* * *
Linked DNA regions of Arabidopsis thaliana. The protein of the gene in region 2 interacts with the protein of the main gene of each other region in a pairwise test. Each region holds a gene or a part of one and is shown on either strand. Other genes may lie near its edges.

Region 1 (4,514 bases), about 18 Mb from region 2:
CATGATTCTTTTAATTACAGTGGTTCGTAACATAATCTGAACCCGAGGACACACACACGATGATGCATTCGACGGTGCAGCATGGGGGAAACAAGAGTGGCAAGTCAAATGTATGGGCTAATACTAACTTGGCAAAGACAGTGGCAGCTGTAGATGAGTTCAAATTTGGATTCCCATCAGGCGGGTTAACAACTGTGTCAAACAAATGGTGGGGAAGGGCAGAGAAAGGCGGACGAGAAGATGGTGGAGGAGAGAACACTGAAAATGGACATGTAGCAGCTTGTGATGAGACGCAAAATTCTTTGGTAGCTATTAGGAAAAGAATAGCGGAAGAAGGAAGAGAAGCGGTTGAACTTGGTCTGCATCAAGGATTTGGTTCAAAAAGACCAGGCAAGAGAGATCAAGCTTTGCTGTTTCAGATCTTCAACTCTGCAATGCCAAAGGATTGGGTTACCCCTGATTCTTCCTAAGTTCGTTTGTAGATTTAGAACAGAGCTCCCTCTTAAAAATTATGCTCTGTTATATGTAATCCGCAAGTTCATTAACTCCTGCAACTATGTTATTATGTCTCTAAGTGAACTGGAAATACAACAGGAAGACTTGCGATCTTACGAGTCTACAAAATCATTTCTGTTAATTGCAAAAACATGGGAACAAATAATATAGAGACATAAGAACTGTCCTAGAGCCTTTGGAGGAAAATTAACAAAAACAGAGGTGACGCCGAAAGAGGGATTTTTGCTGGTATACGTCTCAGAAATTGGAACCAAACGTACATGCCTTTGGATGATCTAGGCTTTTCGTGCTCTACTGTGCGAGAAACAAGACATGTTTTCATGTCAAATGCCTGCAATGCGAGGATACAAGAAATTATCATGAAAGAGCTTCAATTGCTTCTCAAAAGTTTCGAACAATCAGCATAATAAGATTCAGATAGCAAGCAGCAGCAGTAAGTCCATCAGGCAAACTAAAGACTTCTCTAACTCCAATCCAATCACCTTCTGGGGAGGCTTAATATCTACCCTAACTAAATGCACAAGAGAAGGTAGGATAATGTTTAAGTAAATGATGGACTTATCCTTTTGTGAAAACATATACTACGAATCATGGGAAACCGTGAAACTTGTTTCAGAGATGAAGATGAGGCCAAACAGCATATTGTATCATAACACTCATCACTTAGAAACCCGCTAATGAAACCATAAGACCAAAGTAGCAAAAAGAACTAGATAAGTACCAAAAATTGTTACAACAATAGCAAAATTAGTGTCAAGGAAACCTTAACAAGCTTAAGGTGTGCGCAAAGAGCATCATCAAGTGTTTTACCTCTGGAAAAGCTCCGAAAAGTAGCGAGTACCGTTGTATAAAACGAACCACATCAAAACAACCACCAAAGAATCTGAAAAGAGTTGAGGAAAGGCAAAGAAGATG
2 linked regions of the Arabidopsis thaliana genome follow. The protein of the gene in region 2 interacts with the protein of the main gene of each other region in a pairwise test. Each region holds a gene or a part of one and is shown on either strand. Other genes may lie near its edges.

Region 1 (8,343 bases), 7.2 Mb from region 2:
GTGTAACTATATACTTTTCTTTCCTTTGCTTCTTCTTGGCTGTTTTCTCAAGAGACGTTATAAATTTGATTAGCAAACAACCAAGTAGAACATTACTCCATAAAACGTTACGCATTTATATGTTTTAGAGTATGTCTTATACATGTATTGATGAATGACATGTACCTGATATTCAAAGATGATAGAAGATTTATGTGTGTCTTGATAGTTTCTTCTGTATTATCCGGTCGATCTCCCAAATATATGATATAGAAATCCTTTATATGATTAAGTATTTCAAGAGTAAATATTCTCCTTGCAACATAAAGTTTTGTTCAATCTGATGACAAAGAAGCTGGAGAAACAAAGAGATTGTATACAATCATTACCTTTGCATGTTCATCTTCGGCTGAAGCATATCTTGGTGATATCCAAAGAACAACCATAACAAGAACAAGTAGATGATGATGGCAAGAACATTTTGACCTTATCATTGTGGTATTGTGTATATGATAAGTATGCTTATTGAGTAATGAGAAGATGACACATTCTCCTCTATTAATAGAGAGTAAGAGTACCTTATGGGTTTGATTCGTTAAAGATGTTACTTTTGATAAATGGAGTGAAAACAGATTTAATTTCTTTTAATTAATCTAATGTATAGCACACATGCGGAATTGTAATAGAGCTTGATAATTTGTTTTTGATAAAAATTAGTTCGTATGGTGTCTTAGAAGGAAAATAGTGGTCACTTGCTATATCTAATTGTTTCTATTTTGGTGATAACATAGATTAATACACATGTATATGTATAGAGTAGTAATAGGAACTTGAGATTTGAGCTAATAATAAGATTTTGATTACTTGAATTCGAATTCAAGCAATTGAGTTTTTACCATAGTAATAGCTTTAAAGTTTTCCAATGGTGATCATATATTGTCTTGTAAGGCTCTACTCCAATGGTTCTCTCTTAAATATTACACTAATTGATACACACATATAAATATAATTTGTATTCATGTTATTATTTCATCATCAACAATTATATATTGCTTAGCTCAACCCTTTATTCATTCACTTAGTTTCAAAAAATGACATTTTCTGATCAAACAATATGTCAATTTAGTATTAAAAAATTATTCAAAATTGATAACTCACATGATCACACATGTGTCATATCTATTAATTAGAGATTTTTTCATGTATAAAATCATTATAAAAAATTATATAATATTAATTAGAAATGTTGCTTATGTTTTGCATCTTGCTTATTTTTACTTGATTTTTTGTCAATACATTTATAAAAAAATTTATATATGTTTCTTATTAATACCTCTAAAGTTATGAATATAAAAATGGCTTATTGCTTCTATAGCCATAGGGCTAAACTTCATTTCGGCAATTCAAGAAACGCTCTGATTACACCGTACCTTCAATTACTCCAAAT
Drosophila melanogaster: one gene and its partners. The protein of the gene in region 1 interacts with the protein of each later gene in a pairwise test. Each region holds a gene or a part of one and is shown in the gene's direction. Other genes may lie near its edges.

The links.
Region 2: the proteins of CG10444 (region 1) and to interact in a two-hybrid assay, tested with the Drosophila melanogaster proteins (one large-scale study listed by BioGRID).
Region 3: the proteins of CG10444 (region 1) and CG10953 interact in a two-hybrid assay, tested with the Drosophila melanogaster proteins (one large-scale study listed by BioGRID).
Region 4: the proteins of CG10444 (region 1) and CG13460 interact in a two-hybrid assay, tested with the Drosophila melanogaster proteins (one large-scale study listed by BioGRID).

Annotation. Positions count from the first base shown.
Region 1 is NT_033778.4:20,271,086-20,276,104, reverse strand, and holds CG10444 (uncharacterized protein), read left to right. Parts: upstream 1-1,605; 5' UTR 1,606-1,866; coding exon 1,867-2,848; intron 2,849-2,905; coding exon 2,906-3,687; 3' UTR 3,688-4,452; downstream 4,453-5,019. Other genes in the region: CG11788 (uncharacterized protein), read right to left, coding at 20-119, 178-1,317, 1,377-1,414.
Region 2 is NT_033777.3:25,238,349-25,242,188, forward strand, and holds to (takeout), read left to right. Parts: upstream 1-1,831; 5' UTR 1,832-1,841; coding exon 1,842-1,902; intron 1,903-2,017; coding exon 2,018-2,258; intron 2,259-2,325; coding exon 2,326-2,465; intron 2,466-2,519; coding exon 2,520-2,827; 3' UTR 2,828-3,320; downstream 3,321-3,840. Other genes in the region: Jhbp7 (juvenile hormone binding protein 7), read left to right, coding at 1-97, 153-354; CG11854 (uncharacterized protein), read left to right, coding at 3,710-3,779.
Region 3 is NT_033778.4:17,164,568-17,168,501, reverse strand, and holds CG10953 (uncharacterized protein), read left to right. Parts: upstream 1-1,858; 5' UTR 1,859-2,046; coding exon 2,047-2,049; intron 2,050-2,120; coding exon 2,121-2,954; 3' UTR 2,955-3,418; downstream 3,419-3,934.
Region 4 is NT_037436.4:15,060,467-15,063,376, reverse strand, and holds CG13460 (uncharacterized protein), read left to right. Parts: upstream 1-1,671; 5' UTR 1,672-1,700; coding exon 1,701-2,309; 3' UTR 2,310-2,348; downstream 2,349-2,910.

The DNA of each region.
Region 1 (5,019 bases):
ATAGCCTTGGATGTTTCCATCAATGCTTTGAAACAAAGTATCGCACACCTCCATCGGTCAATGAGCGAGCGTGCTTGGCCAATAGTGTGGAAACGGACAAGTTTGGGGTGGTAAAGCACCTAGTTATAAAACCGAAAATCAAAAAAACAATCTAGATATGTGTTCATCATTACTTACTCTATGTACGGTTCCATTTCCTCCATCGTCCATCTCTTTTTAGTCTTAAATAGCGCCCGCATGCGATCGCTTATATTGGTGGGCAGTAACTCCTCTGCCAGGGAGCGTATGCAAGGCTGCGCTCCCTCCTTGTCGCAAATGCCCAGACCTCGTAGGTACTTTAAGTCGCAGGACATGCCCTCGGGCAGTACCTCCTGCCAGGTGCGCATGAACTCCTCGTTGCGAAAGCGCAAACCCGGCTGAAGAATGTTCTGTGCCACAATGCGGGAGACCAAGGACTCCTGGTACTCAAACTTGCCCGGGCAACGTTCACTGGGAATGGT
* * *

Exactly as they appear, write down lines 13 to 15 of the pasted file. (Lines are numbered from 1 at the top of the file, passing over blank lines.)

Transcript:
Region 1 is NT_033778.4:20,271,086-20,276,104, reverse strand, and holds CG10444 (uncharacterized protein), read left to right. Parts: upstream 1-1,605; 5' UTR 1,606-1,866; coding exon 1,867-2,848; intron 2,849-2,905; coding exon 2,906-3,687; 3' UTR 3,688-4,452; downstream 4,453-5,019. Other genes in the region: CG11788 (uncharacterized protein), read right to left, coding at 20-119, 178-1,317, 1,377-1,414.
Region 2 is NT_033777.3:25,238,349-25,242,188, forward strand, and holds to (takeout), read left to right. Parts: upstream 1-1,831; 5' UTR 1,832-1,841; coding exon 1,842-1,902; intron 1,903-2,017; coding exon 2,018-2,258; intron 2,259-2,325; coding exon 2,326-2,465; intron 2,466-2,519; coding exon 2,520-2,827; 3' UTR 2,828-3,320; downstream 3,321-3,840. Other genes in the region: Jhbp7 (juvenile hormone binding protein 7), read left to right, coding at 1-97, 153-354; CG11854 (uncharacterized protein), read left to right, coding at 3,710-3,779.
Region 3 is NT_033778.4:17,164,568-17,168,501, reverse strand, and holds CG10953 (uncharacterized protein), read left to right. Parts: upstream 1-1,858; 5' UTR 1,859-2,046; coding exon 2,047-2,049; intron 2,050-2,120; coding exon 2,121-2,954; 3' UTR 2,955-3,418; downstream 3,419-3,934.